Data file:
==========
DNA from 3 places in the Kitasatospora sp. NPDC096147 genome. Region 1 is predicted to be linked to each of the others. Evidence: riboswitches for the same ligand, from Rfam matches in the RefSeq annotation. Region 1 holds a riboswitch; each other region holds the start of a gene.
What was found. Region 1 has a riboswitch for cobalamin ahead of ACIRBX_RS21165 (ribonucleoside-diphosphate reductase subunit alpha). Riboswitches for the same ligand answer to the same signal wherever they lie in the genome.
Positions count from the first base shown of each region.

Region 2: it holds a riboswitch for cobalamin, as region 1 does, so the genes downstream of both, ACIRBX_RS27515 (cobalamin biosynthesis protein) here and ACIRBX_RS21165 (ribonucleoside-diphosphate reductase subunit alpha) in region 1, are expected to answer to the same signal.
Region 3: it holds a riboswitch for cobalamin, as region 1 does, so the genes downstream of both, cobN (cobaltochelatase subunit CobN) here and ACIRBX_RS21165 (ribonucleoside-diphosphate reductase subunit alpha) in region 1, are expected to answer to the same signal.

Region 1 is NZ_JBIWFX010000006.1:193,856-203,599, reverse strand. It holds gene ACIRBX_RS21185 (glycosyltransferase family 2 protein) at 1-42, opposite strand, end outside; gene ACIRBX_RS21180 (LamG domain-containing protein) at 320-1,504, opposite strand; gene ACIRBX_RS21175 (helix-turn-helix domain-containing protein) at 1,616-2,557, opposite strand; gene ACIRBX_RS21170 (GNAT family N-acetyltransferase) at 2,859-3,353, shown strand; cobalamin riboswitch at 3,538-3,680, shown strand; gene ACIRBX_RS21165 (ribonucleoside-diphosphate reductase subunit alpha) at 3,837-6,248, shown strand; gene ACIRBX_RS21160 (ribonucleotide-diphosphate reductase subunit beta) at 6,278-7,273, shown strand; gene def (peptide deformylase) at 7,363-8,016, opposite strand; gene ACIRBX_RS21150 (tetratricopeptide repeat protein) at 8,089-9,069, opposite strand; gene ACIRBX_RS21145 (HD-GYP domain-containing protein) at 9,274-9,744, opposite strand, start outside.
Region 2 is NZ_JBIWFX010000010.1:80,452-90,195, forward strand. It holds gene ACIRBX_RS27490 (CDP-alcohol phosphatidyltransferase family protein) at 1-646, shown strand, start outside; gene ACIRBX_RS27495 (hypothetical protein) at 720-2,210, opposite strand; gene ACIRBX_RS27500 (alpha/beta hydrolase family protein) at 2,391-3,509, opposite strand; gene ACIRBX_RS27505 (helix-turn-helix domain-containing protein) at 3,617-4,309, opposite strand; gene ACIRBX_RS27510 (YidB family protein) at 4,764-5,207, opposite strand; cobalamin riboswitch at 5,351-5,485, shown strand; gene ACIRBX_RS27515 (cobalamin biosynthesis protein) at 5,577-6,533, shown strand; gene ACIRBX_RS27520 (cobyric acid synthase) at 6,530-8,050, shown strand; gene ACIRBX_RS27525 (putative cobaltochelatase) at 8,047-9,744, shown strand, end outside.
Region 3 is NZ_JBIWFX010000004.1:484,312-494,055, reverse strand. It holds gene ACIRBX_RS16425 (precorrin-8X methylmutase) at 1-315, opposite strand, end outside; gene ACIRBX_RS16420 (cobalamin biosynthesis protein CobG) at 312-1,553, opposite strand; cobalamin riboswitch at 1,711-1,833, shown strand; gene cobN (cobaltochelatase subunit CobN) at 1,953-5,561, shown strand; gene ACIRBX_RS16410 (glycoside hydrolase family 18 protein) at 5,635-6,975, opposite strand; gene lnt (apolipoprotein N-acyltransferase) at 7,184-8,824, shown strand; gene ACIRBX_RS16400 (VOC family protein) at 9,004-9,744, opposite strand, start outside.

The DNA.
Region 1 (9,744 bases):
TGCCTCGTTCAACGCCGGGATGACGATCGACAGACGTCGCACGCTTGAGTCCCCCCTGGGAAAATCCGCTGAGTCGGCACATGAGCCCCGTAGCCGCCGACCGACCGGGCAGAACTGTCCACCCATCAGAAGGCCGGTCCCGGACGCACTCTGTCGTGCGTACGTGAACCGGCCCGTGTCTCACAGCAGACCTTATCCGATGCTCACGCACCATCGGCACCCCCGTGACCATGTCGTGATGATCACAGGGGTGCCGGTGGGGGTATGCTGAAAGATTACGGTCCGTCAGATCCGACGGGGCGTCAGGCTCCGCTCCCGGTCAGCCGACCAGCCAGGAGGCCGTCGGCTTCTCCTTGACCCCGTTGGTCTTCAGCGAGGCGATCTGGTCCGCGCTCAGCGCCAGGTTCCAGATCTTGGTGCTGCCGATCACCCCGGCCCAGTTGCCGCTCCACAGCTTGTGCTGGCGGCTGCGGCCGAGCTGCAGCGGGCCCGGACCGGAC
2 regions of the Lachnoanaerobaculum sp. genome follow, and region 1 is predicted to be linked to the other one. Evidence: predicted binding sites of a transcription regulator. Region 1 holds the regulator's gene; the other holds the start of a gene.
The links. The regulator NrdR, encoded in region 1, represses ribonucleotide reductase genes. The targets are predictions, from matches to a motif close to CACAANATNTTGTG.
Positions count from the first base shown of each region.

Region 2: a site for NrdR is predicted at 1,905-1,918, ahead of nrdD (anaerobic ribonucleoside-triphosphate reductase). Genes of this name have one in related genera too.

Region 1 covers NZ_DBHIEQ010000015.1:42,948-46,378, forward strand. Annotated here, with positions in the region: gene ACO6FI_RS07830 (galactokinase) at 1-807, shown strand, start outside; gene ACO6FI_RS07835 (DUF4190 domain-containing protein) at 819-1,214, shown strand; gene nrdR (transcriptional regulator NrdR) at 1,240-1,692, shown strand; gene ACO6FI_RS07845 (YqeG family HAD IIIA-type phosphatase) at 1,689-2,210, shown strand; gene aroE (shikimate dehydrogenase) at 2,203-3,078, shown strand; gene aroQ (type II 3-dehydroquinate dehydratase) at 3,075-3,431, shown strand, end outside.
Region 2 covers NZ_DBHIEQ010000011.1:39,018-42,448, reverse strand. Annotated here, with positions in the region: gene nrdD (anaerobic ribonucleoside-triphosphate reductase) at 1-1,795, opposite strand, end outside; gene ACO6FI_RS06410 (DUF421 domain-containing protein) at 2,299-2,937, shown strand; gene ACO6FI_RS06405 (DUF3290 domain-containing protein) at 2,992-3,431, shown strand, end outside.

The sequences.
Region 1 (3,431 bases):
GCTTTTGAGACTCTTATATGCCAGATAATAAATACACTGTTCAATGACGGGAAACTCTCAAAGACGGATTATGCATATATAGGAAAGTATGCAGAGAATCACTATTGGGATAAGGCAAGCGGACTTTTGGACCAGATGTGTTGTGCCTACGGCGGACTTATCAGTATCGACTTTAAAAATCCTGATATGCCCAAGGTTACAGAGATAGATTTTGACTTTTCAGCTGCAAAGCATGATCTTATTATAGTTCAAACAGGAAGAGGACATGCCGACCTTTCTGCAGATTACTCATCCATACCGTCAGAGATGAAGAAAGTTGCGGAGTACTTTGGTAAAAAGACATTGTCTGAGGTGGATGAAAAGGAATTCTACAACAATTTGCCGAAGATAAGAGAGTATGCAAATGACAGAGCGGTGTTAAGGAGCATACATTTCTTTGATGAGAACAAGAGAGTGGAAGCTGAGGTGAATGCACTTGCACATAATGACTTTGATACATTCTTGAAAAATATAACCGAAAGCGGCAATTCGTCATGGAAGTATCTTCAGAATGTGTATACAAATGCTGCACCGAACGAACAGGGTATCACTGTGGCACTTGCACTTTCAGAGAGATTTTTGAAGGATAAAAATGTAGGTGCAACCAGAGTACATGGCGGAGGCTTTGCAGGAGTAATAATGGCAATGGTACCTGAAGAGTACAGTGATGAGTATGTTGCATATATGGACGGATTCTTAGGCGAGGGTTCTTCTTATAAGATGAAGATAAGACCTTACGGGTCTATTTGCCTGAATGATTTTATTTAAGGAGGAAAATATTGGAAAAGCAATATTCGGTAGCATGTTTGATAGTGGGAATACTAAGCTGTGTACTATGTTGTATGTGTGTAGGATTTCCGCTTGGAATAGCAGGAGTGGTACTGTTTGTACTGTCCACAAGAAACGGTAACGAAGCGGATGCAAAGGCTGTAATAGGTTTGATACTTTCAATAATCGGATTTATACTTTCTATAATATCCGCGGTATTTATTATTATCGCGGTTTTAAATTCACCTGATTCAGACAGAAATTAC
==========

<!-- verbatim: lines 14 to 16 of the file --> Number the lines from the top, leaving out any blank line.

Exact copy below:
Positions count from the first base shown of each region.

Region 2: a site for NrdR is predicted at 1,905-1,918, ahead of nrdD (anaerobic ribonucleoside-triphosphate reductase). Genes of this name have one in related genera too.

Region 1 covers NZ_DBHIEQ010000015.1:42,948-46,378, forward strand. Annotated here, with positions in the region: gene ACO6FI_RS07830 (galactokinase) at 1-807, shown strand, start outside; gene ACO6FI_RS07835 (DUF4190 domain-containing protein) at 819-1,214, shown strand; gene nrdR (transcriptional regulator NrdR) at 1,240-1,692, shown strand; gene ACO6FI_RS07845 (YqeG family HAD IIIA-type phosphatase) at 1,689-2,210, shown strand; gene aroE (shikimate dehydrogenase) at 2,203-3,078, shown strand; gene aroQ (type II 3-dehydroquinate dehydratase) at 3,075-3,431, shown strand, end outside.